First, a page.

A Short Guide to Importing from China

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Audience: bidorbuy sellers who are considering diversifying their offer with imported items.
Areas covered: Stock procurement; import regulations; shipping; insurance; costing.
Note: This brief overview is not intended to supplement own research.

First, Plan Your Strategy

  • Source the products. A good place to start is Alibaba. This Internet portal was established to facilitate the trade of Chinese manufacturers with the world. While the majority of suppliers are from mainland China, Alibaba lists businesses from Hong Kong, Taiwan, United States, India, etc. It is also useful to visit trade shows and establish direct contact with prospective suppliers.
    Here is Alibaba search box to help you:
  • Make a list of the products you would like to import. Contact Kenyan Customs and Excise to see whether the products you have chosen are subject to any duties (ad valorem or custom duties). The duties can go from zero to over forty percent and will have to be calculated into the cost of sale of the products
  • Find out if the products you want to import require an import license from Kenyan authorities. Only some products require such a license (for example, medications). Read more on the SARS page dedicated to importers.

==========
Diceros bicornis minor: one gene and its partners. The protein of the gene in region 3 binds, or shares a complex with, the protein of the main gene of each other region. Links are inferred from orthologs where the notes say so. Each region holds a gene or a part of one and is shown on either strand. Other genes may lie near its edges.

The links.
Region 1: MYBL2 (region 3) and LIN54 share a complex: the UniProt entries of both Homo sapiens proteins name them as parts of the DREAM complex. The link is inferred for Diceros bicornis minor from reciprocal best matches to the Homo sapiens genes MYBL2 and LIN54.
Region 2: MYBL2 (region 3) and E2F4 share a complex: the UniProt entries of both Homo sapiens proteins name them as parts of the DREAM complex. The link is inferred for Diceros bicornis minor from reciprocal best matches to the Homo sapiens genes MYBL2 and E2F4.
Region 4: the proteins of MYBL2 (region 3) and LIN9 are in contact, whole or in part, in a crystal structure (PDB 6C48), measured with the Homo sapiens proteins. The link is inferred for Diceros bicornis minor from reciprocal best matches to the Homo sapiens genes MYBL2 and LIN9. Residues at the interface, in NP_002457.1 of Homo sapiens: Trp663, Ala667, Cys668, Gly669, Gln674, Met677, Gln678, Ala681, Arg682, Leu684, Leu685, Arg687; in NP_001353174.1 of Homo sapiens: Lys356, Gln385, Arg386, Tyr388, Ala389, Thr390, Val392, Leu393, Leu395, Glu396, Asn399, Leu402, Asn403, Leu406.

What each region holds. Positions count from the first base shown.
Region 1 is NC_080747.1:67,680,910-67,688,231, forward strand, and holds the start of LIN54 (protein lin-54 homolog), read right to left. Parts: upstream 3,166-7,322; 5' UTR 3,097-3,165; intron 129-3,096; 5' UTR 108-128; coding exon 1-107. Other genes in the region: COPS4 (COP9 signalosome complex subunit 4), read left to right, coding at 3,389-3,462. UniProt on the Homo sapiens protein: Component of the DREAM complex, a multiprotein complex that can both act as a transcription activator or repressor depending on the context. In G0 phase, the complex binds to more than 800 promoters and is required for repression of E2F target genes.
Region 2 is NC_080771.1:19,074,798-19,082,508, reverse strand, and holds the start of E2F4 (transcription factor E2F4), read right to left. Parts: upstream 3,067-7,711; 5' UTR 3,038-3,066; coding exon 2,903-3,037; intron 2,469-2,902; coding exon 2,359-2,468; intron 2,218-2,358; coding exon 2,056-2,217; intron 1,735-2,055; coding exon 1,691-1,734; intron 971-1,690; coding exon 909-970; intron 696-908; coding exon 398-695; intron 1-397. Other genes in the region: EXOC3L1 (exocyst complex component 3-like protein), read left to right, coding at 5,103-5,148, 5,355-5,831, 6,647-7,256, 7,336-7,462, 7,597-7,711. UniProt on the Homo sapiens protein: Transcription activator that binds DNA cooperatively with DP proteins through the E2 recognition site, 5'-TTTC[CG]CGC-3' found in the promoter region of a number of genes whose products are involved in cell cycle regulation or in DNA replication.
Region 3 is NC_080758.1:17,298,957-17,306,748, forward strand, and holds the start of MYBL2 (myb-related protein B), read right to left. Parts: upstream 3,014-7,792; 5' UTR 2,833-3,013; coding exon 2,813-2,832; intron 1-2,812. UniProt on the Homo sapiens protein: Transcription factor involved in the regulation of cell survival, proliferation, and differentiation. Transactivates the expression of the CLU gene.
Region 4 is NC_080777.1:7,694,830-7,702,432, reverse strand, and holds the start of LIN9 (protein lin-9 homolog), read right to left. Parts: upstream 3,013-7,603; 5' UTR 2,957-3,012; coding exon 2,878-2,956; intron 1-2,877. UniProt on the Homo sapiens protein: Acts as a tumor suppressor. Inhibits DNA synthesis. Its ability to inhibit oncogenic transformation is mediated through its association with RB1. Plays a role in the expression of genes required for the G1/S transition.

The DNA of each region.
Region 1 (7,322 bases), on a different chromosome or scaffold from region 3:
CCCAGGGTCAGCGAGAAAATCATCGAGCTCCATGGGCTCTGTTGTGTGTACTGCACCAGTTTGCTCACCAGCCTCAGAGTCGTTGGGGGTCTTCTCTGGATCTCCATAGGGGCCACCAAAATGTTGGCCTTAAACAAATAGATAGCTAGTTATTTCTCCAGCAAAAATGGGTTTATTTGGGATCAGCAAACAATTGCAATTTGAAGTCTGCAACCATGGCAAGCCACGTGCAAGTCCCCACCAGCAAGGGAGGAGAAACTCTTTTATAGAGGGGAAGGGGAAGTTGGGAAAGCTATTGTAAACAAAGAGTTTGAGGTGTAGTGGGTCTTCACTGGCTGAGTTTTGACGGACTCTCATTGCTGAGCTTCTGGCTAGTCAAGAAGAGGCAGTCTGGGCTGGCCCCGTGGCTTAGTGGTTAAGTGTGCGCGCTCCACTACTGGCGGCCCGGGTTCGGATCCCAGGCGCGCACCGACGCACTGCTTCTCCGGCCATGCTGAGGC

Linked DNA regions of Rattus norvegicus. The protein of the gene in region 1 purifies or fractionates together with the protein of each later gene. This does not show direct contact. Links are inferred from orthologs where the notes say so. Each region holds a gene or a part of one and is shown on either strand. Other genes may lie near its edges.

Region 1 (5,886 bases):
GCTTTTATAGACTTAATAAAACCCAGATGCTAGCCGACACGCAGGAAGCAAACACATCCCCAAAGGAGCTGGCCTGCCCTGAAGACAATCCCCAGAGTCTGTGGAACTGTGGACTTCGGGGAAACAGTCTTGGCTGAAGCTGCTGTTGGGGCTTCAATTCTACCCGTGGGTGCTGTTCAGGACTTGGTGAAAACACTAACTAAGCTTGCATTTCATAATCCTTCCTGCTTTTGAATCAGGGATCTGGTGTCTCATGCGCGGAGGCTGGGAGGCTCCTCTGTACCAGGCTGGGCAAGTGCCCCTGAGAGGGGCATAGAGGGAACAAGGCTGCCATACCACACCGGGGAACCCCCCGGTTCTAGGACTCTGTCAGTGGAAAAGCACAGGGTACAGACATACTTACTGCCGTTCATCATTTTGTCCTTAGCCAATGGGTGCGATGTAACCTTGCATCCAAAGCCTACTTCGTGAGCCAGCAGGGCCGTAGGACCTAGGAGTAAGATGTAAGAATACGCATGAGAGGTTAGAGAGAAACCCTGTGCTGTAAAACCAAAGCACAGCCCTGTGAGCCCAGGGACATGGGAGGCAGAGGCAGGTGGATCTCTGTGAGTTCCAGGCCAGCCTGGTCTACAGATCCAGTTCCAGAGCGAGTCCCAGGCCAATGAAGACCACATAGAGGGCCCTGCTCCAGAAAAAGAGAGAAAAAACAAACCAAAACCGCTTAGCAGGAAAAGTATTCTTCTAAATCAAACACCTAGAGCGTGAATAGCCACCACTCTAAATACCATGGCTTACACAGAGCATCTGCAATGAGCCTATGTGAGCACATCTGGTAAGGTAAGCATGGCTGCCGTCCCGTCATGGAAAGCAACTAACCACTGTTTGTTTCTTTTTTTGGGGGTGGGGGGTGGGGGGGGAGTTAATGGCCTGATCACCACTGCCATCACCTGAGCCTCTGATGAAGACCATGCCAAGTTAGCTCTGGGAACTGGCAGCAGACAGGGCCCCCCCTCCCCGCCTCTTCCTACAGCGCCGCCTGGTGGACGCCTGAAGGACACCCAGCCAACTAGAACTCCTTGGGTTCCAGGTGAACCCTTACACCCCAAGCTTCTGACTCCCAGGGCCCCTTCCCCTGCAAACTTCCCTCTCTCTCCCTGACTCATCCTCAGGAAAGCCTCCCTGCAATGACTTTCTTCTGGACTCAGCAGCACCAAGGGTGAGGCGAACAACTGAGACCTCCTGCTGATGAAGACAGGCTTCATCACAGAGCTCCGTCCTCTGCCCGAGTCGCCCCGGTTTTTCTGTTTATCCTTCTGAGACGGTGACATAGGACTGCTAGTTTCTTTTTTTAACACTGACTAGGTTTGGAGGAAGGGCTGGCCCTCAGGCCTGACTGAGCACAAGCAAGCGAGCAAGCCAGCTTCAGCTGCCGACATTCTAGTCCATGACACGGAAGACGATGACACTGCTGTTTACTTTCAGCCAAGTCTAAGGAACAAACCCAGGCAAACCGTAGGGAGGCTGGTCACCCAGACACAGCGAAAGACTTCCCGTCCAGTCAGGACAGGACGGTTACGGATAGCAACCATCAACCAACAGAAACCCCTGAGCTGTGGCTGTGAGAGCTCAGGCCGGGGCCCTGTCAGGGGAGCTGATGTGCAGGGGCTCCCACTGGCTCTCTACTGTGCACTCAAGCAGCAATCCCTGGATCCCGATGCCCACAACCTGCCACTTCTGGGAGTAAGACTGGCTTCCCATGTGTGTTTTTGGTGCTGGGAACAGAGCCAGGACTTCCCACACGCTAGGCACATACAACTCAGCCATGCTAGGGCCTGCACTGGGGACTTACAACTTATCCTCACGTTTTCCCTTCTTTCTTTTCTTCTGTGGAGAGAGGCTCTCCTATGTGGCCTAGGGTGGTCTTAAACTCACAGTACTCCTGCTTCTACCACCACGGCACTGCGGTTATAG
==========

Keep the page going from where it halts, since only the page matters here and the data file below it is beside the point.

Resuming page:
• All importers and exporters in Kenya are required to register with the Kenyan Revenue Services (SARS). The registration process is relatively easy and fast, and the form can be found online. You should quote your importer code on all your import documentation (this is usually done by your forwarding / clearing agent for you).
  • Find out if your chosen items require a permit to be exported from China. Your supplier should handle this aspect. However, it is better to have too much information than too little!
  • Choose a forwarding and a clearing agent. Many bigger companies will act as both forwarding and clearing agents. The forwarding agent handles the shipping of goods from the port of embarkment to the destination. It is advisable to choose a forwarding agent that has offices in the country from which you intend to import goods. You pay to the forwarding agent the shipping fees, agency fees, fuel surcharge fees, currency fluctuation fees and possibly some other smaller fees. The clearing agent is responsible for getting the cargo through customs and paying the customs VAT, customs excise and duties (if any), and the customs inspection if applicable). You as importer will, of course, be liable to reimburse the clearing agent for all these costs, plus other fees (agency fee, for example). As you can see, the forwarding and clearing agent(s) have a very important role in the chain of imports – choose them wisely!
  • Decide how you want to insure the goods in transit. Your forwarding / clearing agent will probably be able to offer you cover under their insurance, which may or may not be more favourable than insurance you are able to procure yourself.

Getting to the Gist

  • Now that you know what products you want to import and how to go about it, learn more about the potential suppliers. Dealing directly with the manufacturer is most often not a viable option, unless you plan to import enormous quantities made in a single factory. An agent stationed in the country from which you are importing is usually a better choice. In any case, conduct a thorough background research. Request a copy of the business license. Check the authenticity of the address and phone number. Request a copy of the company’s certificate of import / export authority. Verify the company’s international trade experience. Seek references and verify them.